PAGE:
By The Nation
The South has been racked by violence since early 2004.
Deputy Prime Minister Prawit Wongsuwan met the steering committee on the deep South before flying to the two provinces.
Though no suspects have been arrested, Prawit said the committee had concluded that the recent incident was related to the ongoing violence in the region and had nothing to do with politics.
“Since they could not do it [engage in violence] in the deep South, they moved to new locations,” Prawit said yesterday.
National Police chief Chakthip Chaijinda and his deputy Srivara Ransibrahmanakul also flew to the two provinces, and came to the same conclusion that the bombings had nothing to do with politics or the upcoming election.
Srivara added there were no early warnings from the intelligence and the police had no clue who was behind the bombings.
Improvised explosive devices, or pipe bombs, either exploded or were found at 11 locations in Phatthalung province. Seven more were found in the neighbouring province of Satun, of which five exploded.
Police inspect the area after an overnight explosion outside a provincial police station in the southern Thai province of Satun on March 10, 2019. // AFP PHOTO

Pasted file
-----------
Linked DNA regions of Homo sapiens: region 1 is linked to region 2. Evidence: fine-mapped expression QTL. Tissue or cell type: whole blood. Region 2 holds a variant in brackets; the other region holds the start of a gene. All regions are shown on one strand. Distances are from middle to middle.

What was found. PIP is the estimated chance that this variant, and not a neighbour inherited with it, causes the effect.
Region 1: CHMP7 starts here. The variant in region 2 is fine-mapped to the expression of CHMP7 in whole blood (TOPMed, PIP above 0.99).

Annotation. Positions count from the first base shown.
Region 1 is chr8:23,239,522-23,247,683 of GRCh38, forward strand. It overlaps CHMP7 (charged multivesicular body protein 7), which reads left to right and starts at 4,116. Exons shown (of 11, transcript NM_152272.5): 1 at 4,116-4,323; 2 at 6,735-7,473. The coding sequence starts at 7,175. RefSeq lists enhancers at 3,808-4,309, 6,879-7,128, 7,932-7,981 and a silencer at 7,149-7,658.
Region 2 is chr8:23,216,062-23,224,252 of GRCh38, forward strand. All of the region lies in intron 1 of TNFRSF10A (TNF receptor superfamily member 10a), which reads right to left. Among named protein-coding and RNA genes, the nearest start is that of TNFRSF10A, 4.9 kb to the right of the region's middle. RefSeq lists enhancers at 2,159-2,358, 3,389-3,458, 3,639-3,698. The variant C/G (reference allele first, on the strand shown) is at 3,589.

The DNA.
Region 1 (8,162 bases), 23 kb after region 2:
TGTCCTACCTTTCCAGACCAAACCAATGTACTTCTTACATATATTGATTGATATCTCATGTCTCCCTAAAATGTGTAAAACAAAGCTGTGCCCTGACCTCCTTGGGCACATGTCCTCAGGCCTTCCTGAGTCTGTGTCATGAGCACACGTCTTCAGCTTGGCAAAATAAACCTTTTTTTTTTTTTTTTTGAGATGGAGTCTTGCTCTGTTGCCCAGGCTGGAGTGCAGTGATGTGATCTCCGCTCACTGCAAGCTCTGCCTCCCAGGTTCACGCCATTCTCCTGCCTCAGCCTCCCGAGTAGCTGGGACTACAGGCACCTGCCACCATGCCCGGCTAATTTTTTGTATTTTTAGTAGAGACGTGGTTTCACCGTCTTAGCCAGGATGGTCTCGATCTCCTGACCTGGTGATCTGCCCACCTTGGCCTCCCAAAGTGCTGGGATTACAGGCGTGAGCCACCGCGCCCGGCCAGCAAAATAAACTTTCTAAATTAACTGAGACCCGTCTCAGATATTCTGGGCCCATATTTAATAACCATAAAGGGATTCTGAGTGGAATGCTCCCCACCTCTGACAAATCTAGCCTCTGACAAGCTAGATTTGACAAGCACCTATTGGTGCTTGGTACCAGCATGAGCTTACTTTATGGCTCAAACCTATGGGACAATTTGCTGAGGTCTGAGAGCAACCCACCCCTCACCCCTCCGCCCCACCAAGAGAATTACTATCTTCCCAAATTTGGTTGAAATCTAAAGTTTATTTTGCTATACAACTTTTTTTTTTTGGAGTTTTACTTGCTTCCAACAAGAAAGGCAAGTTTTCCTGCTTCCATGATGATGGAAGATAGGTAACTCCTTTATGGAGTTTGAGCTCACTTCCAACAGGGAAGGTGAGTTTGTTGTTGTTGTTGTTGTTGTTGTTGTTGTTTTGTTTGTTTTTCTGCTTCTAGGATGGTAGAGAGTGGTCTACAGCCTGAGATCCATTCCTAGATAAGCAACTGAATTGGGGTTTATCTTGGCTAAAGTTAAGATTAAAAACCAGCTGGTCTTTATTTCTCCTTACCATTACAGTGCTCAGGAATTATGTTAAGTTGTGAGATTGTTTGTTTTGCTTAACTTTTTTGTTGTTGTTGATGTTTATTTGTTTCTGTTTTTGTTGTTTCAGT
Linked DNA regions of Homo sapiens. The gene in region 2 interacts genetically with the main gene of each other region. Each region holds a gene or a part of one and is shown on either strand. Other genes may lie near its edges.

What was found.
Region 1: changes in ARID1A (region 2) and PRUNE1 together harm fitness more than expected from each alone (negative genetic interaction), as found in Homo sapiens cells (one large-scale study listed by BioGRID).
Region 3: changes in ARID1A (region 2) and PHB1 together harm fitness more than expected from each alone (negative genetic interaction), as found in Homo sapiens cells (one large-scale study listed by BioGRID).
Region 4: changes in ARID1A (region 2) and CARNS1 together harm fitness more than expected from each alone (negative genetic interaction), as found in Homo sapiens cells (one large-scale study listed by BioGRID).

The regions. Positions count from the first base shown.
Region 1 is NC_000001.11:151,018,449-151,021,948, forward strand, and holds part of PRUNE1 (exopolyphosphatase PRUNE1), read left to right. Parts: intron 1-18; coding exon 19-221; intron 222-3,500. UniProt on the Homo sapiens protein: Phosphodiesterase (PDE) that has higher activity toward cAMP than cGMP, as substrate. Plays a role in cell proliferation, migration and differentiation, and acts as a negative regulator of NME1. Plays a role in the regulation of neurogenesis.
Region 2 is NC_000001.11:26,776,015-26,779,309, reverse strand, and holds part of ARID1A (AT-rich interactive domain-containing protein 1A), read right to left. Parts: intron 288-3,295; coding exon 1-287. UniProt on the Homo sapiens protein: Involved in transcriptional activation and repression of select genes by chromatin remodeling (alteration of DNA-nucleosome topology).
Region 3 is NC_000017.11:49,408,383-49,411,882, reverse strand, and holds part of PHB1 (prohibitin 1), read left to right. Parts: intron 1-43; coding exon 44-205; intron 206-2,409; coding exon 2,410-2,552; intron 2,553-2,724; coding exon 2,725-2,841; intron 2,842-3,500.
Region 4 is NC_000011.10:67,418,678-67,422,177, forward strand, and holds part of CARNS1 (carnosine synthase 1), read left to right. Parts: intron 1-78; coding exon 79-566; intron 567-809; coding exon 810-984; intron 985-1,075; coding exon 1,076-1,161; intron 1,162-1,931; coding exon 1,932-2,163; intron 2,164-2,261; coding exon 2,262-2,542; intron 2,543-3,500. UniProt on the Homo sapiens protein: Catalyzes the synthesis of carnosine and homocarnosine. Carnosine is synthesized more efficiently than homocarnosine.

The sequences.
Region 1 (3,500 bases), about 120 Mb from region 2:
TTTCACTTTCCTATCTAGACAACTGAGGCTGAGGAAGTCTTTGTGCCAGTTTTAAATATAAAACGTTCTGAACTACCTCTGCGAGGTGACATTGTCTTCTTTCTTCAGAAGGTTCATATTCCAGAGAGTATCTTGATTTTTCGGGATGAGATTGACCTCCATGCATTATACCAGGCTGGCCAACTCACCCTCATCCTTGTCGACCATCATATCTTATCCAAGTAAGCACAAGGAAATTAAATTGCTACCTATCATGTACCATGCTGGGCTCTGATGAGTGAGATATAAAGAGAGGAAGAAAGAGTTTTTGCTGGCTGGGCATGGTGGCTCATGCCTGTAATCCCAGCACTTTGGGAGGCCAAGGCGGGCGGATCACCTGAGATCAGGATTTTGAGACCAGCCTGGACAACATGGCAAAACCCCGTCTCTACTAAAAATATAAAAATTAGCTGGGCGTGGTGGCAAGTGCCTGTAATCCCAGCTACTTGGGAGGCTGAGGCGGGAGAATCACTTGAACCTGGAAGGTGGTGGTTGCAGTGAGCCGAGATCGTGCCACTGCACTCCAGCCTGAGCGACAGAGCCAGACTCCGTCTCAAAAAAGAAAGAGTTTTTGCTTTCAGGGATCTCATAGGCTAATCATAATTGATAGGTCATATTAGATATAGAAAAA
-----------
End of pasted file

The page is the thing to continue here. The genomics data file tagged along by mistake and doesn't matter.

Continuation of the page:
Since early 2004, insurgents have orchestrated violence mostly in the southernmost provinces of Pattani, Yala, Narathiwat and parts of Songkhla, killing nearly 7,000 people. It’s rare to see such incidents take place in other provinces in the South.
Phatthalung is predominantly Buddhist and Satun is mostly populated by Malay-Muslims and relatively peaceful.
Prawit’s adviser, Panitan Wattanayagorn, said military intelligence had recently noticed that insurgents from the deep South were starting to attack the upper South, adding they had safe houses in several locations in the new areas.
“We also have good relations with neighbouring countries to provide strict checks at border crossings,” he said.
Security officials in Satun and Phatthalung fanned out yesterday to collect more evidence from the bombing sites as well as seek more clues and leads about the suspects. Officials have reportedly questioned many people in the area, but have failed to pinpoint any suspects so far. Images from surveillance cameras at the scene have also failed to provide any useful leads, as the persons captured on film mostly wore helmets to cover their faces, officials said.
Meanwhile, in Narathiwat province, officials found banners in Malay that read: “110 tahun tergadainya bangsa patani” or 110 years of sacrificing Patani, hanging in several locations. Similar words were seen sprayed on walls in many locations.
The insurgents want to use these banners as a symbol to mark the Anglo-Siamese Treaty signed on March 10, 1909 between then-Siam and the British empire handing the Sultanate of Patani over to Siam, an official said.